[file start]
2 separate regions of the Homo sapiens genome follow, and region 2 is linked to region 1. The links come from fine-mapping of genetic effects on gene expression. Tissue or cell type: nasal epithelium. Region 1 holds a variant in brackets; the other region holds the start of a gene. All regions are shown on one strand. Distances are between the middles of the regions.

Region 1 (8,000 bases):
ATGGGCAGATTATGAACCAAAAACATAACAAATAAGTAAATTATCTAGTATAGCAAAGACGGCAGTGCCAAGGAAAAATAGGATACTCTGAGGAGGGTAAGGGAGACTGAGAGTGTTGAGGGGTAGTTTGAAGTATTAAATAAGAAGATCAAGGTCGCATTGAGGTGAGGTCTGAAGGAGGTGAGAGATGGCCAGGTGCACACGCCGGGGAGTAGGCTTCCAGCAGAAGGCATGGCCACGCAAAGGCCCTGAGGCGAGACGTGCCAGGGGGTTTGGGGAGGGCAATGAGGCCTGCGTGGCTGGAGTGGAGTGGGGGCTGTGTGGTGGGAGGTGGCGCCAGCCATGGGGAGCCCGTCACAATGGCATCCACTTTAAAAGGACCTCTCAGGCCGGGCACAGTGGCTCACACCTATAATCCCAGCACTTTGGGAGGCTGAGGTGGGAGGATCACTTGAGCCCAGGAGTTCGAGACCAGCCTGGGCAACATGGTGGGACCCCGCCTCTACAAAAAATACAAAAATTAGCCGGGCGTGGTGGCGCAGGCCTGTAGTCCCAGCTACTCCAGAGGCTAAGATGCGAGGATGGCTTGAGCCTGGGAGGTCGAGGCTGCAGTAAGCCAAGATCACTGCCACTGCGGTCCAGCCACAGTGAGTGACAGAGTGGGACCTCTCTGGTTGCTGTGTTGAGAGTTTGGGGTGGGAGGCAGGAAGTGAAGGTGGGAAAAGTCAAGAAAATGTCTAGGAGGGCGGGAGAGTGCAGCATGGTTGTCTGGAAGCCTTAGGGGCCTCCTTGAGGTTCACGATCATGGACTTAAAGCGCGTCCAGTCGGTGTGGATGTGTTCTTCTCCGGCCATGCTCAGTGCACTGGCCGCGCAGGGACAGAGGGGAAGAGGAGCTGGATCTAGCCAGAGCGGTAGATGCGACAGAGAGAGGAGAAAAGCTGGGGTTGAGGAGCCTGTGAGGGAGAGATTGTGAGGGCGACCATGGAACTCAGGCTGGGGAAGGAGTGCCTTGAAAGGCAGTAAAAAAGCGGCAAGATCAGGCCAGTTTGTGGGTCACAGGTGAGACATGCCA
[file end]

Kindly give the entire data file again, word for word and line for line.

2 separate regions of the Homo sapiens genome follow, and region 2 is linked to region 1. The links come from fine-mapping of genetic effects on gene expression. Tissue or cell type: nasal epithelium. Region 1 holds a variant in brackets; the other region holds the start of a gene. All regions are shown on one strand. Distances are between the middles of the regions.

Region 1 (8,000 bases):
ATGGGCAGATTATGAACCAAAAACATAACAAATAAGTAAATTATCTAGTATAGCAAAGACGGCAGTGCCAAGGAAAAATAGGATACTCTGAGGAGGGTAAGGGAGACTGAGAGTGTTGAGGGGTAGTTTGAAGTATTAAATAAGAAGATCAAGGTCGCATTGAGGTGAGGTCTGAAGGAGGTGAGAGATGGCCAGGTGCACACGCCGGGGAGTAGGCTTCCAGCAGAAGGCATGGCCACGCAAAGGCCCTGAGGCGAGACGTGCCAGGGGGTTTGGGGAGGGCAATGAGGCCTGCGTGGCTGGAGTGGAGTGGGGGCTGTGTGGTGGGAGGTGGCGCCAGCCATGGGGAGCCCGTCACAATGGCATCCACTTTAAAAGGACCTCTCAGGCCGGGCACAGTGGCTCACACCTATAATCCCAGCACTTTGGGAGGCTGAGGTGGGAGGATCACTTGAGCCCAGGAGTTCGAGACCAGCCTGGGCAACATGGTGGGACCCCGCCTCTACAAAAAATACAAAAATTAGCCGGGCGTGGTGGCGCAGGCCTGTAGTCCCAGCTACTCCAGAGGCTAAGATGCGAGGATGGCTTGAGCCTGGGAGGTCGAGGCTGCAGTAAGCCAAGATCACTGCCACTGCGGTCCAGCCACAGTGAGTGACAGAGTGGGACCTCTCTGGTTGCTGTGTTGAGAGTTTGGGGTGGGAGGCAGGAAGTGAAGGTGGGAAAAGTCAAGAAAATGTCTAGGAGGGCGGGAGAGTGCAGCATGGTTGTCTGGAAGCCTTAGGGGCCTCCTTGAGGTTCACGATCATGGACTTAAAGCGCGTCCAGTCGGTGTGGATGTGTTCTTCTCCGGCCATGCTCAGTGCACTGGCCGCGCAGGGACAGAGGGGAAGAGGAGCTGGATCTAGCCAGAGCGGTAGATGCGACAGAGAGAGGAGAAAAGCTGGGGTTGAGGAGCCTGTGAGGGAGAGATTGTGAGGGCGACCATGGAACTCAGGCTGGGGAAGGAGTGCCTTGAAAGGCAGTAAAAAAGCGGCAAGATCAGGCCAGTTTGTGGGTCACAGGTGAGACATGCCA